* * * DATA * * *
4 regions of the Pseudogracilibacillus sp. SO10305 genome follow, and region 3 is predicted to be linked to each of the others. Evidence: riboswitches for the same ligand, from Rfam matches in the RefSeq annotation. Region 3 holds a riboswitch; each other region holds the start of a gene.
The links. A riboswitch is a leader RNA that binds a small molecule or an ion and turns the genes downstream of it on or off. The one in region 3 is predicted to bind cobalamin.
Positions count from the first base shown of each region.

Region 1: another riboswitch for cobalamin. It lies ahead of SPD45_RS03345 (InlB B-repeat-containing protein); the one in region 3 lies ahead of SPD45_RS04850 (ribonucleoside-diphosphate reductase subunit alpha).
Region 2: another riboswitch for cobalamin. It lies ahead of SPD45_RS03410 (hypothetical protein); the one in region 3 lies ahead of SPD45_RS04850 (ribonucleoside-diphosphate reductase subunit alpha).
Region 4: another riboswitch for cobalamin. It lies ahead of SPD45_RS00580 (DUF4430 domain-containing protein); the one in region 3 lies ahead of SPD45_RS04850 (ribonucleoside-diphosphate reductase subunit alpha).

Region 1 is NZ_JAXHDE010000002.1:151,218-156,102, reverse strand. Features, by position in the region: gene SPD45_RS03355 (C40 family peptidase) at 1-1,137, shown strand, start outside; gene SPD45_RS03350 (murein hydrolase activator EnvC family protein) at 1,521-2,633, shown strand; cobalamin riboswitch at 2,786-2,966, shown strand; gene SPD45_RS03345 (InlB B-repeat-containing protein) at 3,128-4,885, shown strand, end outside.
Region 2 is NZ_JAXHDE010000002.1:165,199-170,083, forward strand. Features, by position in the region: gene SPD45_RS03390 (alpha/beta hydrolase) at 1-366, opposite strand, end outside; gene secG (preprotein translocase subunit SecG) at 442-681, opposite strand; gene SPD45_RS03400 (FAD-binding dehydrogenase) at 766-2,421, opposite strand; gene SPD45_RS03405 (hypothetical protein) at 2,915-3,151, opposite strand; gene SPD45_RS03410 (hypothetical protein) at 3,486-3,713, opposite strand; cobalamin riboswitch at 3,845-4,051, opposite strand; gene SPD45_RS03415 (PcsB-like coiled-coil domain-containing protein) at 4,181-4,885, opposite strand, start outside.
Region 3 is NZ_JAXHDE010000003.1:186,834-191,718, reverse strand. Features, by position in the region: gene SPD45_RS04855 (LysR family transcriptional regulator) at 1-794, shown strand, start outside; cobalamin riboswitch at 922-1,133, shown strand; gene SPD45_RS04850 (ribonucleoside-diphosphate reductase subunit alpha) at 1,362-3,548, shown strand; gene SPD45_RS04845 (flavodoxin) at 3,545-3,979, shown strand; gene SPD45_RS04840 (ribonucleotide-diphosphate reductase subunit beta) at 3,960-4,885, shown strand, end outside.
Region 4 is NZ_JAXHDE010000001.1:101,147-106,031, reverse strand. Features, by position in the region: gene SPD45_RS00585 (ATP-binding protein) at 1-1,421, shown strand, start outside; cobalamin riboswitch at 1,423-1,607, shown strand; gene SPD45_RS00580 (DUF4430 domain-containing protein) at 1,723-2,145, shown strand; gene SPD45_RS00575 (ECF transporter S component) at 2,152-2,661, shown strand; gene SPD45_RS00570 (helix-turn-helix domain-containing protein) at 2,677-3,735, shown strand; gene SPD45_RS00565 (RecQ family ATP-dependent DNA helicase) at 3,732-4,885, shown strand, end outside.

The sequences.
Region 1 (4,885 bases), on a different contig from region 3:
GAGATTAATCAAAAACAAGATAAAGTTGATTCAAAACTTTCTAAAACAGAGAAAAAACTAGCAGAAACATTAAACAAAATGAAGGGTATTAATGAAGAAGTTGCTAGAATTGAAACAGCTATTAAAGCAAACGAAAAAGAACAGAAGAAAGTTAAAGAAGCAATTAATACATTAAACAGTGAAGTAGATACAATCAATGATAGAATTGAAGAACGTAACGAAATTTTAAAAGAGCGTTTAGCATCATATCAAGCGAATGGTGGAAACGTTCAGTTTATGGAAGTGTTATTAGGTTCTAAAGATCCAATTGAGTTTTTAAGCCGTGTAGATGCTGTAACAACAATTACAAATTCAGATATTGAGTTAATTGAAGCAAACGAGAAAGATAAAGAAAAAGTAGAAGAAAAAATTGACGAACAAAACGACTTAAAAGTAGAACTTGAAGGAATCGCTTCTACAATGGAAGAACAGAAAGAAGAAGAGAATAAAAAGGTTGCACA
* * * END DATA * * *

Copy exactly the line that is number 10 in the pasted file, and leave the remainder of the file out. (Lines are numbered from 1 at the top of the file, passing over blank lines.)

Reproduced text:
Region 4 is NZ_JAXHDE010000001.1:101,147-106,031, reverse strand. Features, by position in the region: gene SPD45_RS00585 (ATP-binding protein) at 1-1,421, shown strand, start outside; cobalamin riboswitch at 1,423-1,607, shown strand; gene SPD45_RS00580 (DUF4430 domain-containing protein) at 1,723-2,145, shown strand; gene SPD45_RS00575 (ECF transporter S component) at 2,152-2,661, shown strand; gene SPD45_RS00570 (helix-turn-helix domain-containing protein) at 2,677-3,735, shown strand; gene SPD45_RS00565 (RecQ family ATP-dependent DNA helicase) at 3,732-4,885, shown strand, end outside.